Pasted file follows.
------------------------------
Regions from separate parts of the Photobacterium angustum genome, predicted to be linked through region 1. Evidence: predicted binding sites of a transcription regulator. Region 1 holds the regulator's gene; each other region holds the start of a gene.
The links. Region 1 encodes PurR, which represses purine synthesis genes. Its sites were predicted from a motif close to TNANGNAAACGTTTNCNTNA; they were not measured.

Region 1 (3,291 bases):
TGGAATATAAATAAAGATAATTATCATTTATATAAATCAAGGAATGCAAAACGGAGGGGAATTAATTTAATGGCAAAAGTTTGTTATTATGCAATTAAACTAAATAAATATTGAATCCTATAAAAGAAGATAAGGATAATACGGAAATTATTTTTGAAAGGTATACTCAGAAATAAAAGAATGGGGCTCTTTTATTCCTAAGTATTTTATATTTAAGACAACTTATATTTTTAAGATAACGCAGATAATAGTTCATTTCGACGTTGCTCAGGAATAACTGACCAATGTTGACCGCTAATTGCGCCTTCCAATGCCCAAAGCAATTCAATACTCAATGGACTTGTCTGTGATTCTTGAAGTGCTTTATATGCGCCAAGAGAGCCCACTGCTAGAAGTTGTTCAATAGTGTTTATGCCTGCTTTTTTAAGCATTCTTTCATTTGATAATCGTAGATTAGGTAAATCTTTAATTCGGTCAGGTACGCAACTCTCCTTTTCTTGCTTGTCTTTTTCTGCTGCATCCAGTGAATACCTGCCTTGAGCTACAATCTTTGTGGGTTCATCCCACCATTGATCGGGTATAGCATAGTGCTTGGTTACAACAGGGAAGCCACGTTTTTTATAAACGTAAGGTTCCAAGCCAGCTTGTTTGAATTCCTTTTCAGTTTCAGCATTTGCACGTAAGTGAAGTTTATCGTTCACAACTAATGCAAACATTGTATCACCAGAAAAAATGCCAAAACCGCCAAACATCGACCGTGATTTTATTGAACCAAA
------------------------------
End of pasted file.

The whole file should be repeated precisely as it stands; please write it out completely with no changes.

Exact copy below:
Regions from separate parts of the Photobacterium angustum genome, predicted to be linked through region 1. Evidence: predicted binding sites of a transcription regulator. Region 1 holds the regulator's gene; each other region holds the start of a gene.
The links. Region 1 encodes PurR, which represses purine synthesis genes. Its sites were predicted from a motif close to TNANGNAAACGTTTNCNTNA; they were not measured.

Region 1 (3,291 bases):
TGGAATATAAATAAAGATAATTATCATTTATATAAATCAAGGAATGCAAAACGGAGGGGAATTAATTTAATGGCAAAAGTTTGTTATTATGCAATTAAACTAAATAAATATTGAATCCTATAAAAGAAGATAAGGATAATACGGAAATTATTTTTGAAAGGTATACTCAGAAATAAAAGAATGGGGCTCTTTTATTCCTAAGTATTTTATATTTAAGACAACTTATATTTTTAAGATAACGCAGATAATAGTTCATTTCGACGTTGCTCAGGAATAACTGACCAATGTTGACCGCTAATTGCGCCTTCCAATGCCCAAAGCAATTCAATACTCAATGGACTTGTCTGTGATTCTTGAAGTGCTTTATATGCGCCAAGAGAGCCCACTGCTAGAAGTTGTTCAATAGTGTTTATGCCTGCTTTTTTAAGCATTCTTTCATTTGATAATCGTAGATTAGGTAAATCTTTAATTCGGTCAGGTACGCAACTCTCCTTTTCTTGCTTGTCTTTTTCTGCTGCATCCAGTGAATACCTGCCTTGAGCTACAATCTTTGTGGGTTCATCCCACCATTGATCGGGTATAGCATAGTGCTTGGTTACAACAGGGAAGCCACGTTTTTTATAAACGTAAGGTTCCAAGCCAGCTTGTTTGAATTCCTTTTCAGTTTCAGCATTTGCACGTAAGTGAAGTTTATCGTTCACAACTAATGCAAACATTGTATCACCAGAAAAAATGCCAAAACCGCCAAACATCGACCGTGATTTTATTGAACCAAA